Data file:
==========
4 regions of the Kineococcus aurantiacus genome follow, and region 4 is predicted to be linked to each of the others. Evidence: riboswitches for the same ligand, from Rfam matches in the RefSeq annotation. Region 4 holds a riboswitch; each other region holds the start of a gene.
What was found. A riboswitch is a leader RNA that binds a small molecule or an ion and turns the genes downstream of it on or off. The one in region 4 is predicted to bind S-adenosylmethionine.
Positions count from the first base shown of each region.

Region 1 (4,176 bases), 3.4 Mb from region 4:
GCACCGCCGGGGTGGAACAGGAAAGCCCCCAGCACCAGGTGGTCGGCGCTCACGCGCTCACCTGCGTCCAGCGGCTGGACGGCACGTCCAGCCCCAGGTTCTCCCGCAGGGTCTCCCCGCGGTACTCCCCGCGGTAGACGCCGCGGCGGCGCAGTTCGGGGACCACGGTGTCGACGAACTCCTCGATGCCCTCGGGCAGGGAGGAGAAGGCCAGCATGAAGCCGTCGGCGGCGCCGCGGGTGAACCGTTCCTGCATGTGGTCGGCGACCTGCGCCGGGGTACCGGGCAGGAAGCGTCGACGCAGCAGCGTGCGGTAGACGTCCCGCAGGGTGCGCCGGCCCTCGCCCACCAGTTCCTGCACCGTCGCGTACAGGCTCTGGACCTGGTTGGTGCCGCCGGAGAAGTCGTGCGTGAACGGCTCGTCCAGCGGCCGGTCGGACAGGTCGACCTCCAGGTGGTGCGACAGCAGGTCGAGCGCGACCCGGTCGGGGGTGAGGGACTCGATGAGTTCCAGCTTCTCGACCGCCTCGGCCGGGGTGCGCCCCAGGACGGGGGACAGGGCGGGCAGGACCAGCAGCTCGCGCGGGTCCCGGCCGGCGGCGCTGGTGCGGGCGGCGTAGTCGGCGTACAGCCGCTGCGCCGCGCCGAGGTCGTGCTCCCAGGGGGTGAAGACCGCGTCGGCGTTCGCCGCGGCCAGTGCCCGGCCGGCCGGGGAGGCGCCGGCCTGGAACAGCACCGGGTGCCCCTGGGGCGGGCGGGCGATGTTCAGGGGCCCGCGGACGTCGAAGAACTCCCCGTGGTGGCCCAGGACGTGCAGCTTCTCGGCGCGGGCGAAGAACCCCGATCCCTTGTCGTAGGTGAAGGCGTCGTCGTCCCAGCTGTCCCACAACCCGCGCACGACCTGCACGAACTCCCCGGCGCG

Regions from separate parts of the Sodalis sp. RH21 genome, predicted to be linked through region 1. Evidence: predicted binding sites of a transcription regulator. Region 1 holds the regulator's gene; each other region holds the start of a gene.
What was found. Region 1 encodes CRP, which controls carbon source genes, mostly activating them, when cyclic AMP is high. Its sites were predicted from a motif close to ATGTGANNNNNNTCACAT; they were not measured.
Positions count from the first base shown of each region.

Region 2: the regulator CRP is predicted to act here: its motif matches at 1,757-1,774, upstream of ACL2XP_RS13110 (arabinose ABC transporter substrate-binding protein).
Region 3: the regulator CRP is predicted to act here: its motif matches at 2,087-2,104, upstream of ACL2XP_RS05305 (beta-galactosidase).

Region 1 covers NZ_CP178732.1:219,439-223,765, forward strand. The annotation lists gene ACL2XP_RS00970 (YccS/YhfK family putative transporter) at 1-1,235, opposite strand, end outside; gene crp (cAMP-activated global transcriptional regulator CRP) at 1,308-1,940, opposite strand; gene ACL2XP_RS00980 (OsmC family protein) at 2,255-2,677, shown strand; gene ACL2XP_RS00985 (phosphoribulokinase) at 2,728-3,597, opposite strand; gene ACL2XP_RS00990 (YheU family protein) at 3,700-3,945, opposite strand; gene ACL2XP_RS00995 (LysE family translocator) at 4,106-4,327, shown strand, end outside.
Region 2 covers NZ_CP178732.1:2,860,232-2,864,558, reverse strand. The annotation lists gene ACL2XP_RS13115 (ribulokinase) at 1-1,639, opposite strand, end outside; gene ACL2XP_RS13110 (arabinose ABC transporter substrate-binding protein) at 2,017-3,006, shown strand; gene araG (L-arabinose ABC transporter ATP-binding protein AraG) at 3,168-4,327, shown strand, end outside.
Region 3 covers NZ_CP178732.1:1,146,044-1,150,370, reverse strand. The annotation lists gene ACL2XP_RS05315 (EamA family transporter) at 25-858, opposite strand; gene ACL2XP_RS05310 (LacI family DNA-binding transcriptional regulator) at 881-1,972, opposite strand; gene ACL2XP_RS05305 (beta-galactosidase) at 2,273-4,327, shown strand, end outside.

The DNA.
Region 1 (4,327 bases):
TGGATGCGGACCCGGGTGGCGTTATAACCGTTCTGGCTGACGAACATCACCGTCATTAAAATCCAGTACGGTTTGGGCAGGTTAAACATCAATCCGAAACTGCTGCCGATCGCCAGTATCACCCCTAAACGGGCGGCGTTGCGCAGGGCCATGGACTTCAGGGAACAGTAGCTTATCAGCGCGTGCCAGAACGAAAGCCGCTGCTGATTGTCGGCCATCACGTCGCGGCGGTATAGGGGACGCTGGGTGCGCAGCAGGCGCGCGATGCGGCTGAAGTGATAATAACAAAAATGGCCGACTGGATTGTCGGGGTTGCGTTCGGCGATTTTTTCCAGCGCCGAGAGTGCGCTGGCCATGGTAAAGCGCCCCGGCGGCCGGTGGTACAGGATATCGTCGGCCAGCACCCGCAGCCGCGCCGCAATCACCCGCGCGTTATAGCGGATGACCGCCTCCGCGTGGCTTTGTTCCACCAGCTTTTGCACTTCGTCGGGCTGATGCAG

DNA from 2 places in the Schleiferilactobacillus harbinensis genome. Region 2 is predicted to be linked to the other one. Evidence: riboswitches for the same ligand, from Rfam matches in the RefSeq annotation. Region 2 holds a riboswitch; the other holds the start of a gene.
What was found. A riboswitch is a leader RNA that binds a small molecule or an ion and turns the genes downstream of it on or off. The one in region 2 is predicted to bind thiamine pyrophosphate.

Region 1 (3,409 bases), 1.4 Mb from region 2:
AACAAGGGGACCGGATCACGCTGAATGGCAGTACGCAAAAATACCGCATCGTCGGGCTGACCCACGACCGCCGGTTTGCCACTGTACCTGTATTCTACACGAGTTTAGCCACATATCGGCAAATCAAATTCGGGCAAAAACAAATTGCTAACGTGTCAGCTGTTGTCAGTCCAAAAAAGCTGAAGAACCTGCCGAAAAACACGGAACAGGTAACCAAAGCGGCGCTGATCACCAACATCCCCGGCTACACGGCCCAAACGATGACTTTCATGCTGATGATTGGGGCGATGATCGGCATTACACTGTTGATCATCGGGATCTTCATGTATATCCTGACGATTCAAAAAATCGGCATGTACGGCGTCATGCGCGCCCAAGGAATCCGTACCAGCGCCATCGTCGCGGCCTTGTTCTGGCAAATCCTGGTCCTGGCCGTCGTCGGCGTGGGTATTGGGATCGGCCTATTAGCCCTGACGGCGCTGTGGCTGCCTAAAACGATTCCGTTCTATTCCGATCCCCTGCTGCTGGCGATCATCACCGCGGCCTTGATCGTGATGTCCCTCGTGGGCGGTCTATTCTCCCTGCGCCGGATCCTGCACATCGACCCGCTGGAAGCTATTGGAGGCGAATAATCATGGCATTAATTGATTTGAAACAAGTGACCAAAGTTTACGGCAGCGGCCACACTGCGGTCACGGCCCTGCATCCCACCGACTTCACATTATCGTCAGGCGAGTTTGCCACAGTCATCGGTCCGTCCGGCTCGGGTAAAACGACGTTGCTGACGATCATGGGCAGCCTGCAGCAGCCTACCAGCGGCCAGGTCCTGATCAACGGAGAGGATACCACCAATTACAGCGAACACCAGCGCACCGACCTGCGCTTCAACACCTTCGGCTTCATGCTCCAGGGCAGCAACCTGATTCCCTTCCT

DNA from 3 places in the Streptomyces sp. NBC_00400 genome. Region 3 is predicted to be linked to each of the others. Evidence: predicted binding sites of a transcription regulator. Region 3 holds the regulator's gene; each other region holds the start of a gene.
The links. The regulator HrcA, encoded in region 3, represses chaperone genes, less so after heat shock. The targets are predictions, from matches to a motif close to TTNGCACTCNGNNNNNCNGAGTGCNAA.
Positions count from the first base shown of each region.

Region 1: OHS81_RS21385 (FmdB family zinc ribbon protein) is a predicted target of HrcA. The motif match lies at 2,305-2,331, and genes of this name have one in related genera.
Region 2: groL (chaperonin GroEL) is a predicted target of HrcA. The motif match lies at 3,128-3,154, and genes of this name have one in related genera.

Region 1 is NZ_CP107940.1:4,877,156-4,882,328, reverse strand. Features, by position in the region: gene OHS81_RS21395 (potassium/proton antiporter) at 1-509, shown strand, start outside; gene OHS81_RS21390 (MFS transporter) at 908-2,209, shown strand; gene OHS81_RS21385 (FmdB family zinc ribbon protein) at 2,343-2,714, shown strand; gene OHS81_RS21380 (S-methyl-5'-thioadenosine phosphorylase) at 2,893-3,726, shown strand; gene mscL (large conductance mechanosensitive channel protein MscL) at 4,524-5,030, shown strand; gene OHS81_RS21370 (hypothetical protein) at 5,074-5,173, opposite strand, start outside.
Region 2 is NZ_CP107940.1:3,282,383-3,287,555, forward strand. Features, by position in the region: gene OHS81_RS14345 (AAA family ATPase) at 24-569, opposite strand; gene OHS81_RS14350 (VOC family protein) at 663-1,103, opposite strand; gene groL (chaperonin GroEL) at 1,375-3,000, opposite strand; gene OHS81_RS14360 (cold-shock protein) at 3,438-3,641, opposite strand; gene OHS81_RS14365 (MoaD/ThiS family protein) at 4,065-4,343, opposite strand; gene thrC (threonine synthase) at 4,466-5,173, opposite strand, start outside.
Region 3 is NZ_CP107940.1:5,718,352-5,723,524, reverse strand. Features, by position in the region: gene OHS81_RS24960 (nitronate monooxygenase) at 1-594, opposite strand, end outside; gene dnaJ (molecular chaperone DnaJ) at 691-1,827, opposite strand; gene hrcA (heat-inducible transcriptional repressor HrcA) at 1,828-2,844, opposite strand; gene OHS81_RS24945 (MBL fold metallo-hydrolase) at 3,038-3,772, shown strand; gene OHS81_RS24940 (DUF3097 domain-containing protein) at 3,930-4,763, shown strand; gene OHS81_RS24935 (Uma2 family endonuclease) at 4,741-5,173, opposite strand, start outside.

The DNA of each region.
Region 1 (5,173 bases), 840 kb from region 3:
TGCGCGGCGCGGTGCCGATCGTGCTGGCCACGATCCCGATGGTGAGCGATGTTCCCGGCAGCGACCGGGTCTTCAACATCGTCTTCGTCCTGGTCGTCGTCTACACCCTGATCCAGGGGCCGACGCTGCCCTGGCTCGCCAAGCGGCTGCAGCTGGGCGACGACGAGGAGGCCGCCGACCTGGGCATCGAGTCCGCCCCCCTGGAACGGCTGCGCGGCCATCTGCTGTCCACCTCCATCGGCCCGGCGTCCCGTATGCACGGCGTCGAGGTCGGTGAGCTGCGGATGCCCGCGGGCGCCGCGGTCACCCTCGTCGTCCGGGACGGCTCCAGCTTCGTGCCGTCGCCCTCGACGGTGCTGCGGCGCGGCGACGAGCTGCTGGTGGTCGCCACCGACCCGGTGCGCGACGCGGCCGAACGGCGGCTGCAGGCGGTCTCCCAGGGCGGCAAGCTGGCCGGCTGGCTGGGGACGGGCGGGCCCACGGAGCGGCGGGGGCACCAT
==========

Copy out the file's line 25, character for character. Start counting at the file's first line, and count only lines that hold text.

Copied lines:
Region 2: groL (chaperonin GroEL) is a predicted target of HrcA. The motif match lies at 3,128-3,154, and genes of this name have one in related genera.